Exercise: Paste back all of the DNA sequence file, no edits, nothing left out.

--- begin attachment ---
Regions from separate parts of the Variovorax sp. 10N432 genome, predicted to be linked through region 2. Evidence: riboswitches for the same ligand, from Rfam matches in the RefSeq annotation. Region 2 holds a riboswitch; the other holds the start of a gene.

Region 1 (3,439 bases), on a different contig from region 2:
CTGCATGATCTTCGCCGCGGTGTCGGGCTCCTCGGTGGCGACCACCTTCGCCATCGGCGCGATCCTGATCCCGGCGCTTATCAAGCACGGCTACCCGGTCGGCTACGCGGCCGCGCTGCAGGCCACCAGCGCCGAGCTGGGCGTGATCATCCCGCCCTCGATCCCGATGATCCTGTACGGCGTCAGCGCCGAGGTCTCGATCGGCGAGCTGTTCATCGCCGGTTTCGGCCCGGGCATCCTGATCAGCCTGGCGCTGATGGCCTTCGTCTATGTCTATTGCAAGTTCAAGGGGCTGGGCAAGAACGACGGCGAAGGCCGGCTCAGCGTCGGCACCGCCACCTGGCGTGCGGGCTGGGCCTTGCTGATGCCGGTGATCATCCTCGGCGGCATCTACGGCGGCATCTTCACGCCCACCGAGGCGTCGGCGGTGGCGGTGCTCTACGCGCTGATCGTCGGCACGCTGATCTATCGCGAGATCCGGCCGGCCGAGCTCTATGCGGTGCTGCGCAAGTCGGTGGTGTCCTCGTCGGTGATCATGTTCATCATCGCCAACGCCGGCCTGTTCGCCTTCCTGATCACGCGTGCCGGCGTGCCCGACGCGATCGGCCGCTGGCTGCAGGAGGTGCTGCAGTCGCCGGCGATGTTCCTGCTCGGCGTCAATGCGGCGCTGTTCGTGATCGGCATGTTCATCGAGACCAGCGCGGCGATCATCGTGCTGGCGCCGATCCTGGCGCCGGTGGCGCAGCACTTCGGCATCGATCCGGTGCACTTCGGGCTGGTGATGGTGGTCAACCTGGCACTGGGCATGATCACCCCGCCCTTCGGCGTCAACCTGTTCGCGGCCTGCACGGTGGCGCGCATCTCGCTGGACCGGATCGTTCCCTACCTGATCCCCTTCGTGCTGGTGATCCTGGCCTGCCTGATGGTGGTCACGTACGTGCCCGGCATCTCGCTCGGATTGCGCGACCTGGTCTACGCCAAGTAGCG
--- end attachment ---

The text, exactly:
Regions from separate parts of the Variovorax sp. 10N432 genome, predicted to be linked through region 2. Evidence: riboswitches for the same ligand, from Rfam matches in the RefSeq annotation. Region 2 holds a riboswitch; the other holds the start of a gene.

Region 1 (3,439 bases), on a different contig from region 2:
CTGCATGATCTTCGCCGCGGTGTCGGGCTCCTCGGTGGCGACCACCTTCGCCATCGGCGCGATCCTGATCCCGGCGCTTATCAAGCACGGCTACCCGGTCGGCTACGCGGCCGCGCTGCAGGCCACCAGCGCCGAGCTGGGCGTGATCATCCCGCCCTCGATCCCGATGATCCTGTACGGCGTCAGCGCCGAGGTCTCGATCGGCGAGCTGTTCATCGCCGGTTTCGGCCCGGGCATCCTGATCAGCCTGGCGCTGATGGCCTTCGTCTATGTCTATTGCAAGTTCAAGGGGCTGGGCAAGAACGACGGCGAAGGCCGGCTCAGCGTCGGCACCGCCACCTGGCGTGCGGGCTGGGCCTTGCTGATGCCGGTGATCATCCTCGGCGGCATCTACGGCGGCATCTTCACGCCCACCGAGGCGTCGGCGGTGGCGGTGCTCTACGCGCTGATCGTCGGCACGCTGATCTATCGCGAGATCCGGCCGGCCGAGCTCTATGCGGTGCTGCGCAAGTCGGTGGTGTCCTCGTCGGTGATCATGTTCATCATCGCCAACGCCGGCCTGTTCGCCTTCCTGATCACGCGTGCCGGCGTGCCCGACGCGATCGGCCGCTGGCTGCAGGAGGTGCTGCAGTCGCCGGCGATGTTCCTGCTCGGCGTCAATGCGGCGCTGTTCGTGATCGGCATGTTCATCGAGACCAGCGCGGCGATCATCGTGCTGGCGCCGATCCTGGCGCCGGTGGCGCAGCACTTCGGCATCGATCCGGTGCACTTCGGGCTGGTGATGGTGGTCAACCTGGCACTGGGCATGATCACCCCGCCCTTCGGCGTCAACCTGTTCGCGGCCTGCACGGTGGCGCGCATCTCGCTGGACCGGATCGTTCCCTACCTGATCCCCTTCGTGCTGGTGATCCTGGCCTGCCTGATGGTGGTCACGTACGTGCCCGGCATCTCGCTCGGATTGCGCGACCTGGTCTACGCCAAGTAGCG